In recent months, we’ve all heard concerning stories about high levels of strain on the NHS. The same problems seem to appear each year, getting worse in the winter months. Bed-blocking and long waiting times are growing concerns. People are staying in hospital much longer, even if they have been medically cleared, which leads to a lack of beds for incoming patients.
An ageing population means that the number of people being taken to hospital, via A&E or for scheduled operations, is on the rise. A lack of beds and increasing waiting times are putting their well-being at risk.
In today’s post we’ll outline the current issues faced by NHS hospitals across the country, before offering a life-saving solution: The Personal Alarm Service.
Bed-blocking is another term for Delayed Transfers of Care. This is when patients are medically ready to leave hospital but unable to be discharged as they don’t have any organised care in place. This primarily affects elderly patients and those with disabilities. In most cases, the problem of bed-blocking stems from cuts to social care and a lack of relatives or carers on hand to help.
The knock-on effects of bed-blocking can be serious. For patients who are medically fit to leave, staying in hospital longer than necessary can have a severe impact on recovery, confidence, and mental health. In the wake of the coronavirus pandemic, the infection risk of a long hospital stay is an additional concern. Furthermore, bed-blocking leads to overcrowded A&E departments. This can see patients being left in hallways, waiting rooms, and even in ambulances outside the hospital.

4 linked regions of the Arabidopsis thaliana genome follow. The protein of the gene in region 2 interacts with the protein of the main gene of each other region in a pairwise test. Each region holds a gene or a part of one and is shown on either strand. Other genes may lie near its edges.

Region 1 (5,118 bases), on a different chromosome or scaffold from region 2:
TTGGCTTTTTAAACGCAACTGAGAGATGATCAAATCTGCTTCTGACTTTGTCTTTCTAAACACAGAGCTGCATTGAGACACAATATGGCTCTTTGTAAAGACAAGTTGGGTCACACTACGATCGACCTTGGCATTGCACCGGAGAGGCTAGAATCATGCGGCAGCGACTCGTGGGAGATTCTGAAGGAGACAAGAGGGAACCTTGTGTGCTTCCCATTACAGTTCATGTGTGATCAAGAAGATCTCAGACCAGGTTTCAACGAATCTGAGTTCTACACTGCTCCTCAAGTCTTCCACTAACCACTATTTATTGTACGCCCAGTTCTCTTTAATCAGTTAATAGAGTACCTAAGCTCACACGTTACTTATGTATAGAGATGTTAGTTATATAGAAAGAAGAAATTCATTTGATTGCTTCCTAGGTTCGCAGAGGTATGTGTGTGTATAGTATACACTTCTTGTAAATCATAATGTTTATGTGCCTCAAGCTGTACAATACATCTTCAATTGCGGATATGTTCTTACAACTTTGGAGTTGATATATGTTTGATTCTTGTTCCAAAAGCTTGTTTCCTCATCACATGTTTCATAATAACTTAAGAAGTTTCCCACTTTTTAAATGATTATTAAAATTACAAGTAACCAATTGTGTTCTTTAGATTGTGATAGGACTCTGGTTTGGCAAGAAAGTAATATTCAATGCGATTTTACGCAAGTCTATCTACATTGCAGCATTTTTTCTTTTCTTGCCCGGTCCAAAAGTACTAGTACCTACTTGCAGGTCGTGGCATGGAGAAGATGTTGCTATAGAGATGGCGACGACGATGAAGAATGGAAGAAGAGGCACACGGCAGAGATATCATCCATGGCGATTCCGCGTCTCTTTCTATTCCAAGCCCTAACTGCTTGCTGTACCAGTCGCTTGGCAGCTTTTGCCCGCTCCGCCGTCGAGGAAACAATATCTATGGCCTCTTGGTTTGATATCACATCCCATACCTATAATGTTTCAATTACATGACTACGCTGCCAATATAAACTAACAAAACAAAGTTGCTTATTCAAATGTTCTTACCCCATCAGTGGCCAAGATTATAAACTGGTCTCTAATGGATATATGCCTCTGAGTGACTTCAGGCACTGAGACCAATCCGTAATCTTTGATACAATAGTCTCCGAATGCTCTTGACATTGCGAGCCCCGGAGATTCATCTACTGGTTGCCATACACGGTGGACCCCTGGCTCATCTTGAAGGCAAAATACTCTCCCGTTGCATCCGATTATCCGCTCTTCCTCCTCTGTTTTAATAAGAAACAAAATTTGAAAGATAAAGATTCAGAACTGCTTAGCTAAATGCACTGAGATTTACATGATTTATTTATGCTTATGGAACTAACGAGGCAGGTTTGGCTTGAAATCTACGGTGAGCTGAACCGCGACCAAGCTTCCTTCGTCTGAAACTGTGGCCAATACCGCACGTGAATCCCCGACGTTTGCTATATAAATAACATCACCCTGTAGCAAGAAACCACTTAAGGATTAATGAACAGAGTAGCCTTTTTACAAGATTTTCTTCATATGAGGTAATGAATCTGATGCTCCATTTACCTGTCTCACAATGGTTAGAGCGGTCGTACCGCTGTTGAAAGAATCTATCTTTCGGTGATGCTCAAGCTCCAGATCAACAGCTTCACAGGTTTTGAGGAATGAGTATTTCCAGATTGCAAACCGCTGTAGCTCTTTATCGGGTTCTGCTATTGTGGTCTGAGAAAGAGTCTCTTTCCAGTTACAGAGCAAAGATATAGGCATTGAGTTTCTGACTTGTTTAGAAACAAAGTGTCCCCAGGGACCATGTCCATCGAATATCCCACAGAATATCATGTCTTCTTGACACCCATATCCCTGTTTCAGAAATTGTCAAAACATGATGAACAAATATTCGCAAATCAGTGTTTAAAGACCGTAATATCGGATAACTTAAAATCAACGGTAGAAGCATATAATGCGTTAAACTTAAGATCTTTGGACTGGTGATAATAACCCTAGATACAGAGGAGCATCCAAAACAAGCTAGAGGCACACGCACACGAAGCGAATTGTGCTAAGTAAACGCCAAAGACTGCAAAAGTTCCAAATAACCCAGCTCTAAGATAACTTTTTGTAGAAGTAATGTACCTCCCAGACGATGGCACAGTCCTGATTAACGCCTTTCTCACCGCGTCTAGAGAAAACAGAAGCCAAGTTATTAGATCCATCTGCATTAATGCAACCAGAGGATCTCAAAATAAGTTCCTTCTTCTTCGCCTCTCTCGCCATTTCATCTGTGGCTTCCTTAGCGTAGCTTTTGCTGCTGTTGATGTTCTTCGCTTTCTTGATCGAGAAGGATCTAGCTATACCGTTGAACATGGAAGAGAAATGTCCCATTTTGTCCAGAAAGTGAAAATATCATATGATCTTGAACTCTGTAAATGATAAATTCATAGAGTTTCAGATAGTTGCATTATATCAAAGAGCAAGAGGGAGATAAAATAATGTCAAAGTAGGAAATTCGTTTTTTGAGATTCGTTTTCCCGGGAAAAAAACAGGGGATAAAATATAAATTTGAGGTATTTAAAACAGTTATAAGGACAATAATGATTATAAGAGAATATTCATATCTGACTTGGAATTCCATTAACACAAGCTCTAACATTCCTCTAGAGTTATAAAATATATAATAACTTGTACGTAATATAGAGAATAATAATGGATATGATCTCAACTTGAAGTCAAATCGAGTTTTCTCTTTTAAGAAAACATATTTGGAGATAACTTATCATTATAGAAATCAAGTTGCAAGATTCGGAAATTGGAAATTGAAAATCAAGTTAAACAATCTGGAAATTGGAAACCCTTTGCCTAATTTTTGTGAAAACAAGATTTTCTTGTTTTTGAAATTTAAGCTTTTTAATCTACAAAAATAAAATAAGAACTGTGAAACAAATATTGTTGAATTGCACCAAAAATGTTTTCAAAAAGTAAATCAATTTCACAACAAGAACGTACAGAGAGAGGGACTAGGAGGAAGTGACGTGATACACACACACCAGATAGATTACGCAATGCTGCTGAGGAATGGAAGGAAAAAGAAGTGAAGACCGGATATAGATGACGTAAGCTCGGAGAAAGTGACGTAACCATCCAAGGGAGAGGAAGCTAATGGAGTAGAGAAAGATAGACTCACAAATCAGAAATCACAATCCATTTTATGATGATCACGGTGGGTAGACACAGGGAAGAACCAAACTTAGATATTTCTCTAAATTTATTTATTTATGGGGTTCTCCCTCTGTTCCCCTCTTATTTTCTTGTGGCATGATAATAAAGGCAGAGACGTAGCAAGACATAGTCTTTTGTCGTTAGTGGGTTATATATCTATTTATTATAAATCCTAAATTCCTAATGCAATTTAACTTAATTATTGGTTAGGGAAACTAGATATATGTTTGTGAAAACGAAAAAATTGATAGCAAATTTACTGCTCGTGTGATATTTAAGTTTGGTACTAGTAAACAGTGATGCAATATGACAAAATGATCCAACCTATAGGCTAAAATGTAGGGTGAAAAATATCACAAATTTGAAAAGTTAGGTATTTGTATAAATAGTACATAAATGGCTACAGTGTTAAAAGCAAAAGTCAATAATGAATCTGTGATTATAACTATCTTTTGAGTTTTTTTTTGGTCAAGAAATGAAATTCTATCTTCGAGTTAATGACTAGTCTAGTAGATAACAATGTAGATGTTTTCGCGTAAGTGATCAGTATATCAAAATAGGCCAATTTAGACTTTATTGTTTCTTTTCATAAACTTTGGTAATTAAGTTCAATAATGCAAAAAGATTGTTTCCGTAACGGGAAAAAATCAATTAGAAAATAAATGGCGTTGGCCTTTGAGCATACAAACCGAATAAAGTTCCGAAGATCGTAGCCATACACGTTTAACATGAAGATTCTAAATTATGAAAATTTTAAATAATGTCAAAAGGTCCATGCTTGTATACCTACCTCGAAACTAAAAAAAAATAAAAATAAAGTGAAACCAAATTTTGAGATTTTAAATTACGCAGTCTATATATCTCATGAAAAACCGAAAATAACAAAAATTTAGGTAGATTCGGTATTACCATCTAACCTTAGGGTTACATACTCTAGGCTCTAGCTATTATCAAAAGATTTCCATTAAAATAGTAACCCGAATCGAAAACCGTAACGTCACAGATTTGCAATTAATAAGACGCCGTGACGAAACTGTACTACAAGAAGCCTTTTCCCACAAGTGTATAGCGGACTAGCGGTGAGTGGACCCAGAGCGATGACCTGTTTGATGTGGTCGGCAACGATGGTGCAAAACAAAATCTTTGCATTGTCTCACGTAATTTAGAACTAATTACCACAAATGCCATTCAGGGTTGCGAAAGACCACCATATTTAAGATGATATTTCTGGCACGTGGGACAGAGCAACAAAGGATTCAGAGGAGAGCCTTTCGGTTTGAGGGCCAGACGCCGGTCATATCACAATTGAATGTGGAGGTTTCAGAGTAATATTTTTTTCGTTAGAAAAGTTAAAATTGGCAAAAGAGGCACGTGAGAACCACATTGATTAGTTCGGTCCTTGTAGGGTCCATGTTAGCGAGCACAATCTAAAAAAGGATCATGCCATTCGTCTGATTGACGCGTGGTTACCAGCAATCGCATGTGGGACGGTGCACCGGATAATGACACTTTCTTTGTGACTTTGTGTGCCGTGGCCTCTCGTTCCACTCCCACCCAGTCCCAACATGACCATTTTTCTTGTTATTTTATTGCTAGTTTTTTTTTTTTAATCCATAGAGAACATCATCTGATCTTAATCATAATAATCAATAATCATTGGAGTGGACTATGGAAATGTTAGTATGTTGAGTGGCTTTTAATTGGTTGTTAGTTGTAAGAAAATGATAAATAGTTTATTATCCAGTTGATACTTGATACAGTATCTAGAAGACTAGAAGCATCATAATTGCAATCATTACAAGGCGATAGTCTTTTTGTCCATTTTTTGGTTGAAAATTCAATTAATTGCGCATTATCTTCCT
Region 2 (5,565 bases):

This not only puts patients at risk, but it also costs the NHS valuable money that could be spent elsewhere to improve medicine and equipment. Recent statistics showed:
- 148,000 bed days were lost to bed-blocking in December 2019.
- This was 15% higher than the figure from December 2018.
- In contrast, the 2012 monthly average of days lost to bed-blocking was 114,000
This alarming increase could be a result of austerity cuts, which have hit adult social care significantly.
With patients staying in hospital for longer, waiting times for incoming patients also increase.
Statistics reveal that hospital waiting times in the UK have hit their worst levels since targets were set. As of November 2019, before the coronavirus pandemic, the figures were already concerning:
- The NHS aims to see 95% of A&E patients within four hours. This target has not been met at a national level since 2013-14.
- In 2018-19 more than 300,000 people waited 12 hours or more in A&E.
- In December 2017, 85.1% of patients waited longer that four hours to be seen in A&E departments.
Relieving the Strain on Hospitals
As we’ve already discussed, older people and those with disabilities are most at risk of having to stay in hospital longer than medically necessary, usually due to a lack of organised care at home and in the community.